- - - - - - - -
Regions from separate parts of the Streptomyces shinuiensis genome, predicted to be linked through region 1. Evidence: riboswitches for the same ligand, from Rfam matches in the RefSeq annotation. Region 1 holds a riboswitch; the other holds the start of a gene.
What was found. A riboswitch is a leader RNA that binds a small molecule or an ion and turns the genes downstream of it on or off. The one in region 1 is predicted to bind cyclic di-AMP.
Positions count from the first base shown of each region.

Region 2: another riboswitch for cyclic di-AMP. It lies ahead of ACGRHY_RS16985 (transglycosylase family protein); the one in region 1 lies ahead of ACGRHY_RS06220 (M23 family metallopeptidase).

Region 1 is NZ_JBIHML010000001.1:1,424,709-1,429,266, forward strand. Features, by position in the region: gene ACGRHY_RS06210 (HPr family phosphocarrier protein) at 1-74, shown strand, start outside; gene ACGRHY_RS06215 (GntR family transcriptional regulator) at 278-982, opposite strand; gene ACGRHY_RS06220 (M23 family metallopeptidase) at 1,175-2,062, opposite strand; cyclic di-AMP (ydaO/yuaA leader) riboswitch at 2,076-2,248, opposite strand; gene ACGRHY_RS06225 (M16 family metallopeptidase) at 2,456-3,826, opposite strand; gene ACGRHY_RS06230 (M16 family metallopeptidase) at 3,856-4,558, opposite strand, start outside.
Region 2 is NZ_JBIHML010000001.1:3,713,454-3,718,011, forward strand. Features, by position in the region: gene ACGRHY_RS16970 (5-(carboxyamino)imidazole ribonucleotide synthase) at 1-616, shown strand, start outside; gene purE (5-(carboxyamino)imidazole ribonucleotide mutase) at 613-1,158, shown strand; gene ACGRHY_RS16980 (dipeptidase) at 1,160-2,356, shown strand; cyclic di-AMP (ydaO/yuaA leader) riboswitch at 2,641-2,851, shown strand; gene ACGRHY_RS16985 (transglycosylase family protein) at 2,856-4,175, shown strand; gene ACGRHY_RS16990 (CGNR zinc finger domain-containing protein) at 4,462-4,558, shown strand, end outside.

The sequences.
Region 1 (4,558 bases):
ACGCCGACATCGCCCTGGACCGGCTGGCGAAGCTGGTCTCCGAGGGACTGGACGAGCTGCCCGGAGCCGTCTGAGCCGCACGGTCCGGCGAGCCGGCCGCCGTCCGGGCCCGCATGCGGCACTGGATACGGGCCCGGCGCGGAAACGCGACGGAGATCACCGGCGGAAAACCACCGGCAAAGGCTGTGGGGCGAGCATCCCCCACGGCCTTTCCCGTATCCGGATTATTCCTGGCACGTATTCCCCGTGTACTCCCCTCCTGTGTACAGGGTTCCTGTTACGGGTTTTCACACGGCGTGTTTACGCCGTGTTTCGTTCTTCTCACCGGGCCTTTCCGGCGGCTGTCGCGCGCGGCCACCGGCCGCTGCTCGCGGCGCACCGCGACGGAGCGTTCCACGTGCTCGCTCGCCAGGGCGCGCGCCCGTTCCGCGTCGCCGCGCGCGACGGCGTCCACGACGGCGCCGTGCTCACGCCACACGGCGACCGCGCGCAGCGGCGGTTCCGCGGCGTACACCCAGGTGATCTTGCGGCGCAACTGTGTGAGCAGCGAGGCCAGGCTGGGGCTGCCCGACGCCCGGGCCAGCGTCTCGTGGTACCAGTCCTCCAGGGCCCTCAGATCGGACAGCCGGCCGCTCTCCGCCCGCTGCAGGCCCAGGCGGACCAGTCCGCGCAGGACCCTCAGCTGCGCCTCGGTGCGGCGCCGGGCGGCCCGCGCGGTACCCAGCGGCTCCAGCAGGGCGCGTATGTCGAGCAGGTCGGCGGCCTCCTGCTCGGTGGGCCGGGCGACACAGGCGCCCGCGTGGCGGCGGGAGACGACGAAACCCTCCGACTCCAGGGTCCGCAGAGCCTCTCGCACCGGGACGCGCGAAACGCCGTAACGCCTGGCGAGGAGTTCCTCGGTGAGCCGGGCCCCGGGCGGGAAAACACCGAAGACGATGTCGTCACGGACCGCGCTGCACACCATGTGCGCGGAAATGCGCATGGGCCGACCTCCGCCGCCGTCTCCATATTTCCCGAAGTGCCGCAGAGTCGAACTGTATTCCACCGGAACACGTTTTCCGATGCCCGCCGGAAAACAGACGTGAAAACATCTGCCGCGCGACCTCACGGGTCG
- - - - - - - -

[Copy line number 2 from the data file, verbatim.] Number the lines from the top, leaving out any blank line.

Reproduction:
What was found. A riboswitch is a leader RNA that binds a small molecule or an ion and turns the genes downstream of it on or off. The one in region 1 is predicted to bind cyclic di-AMP.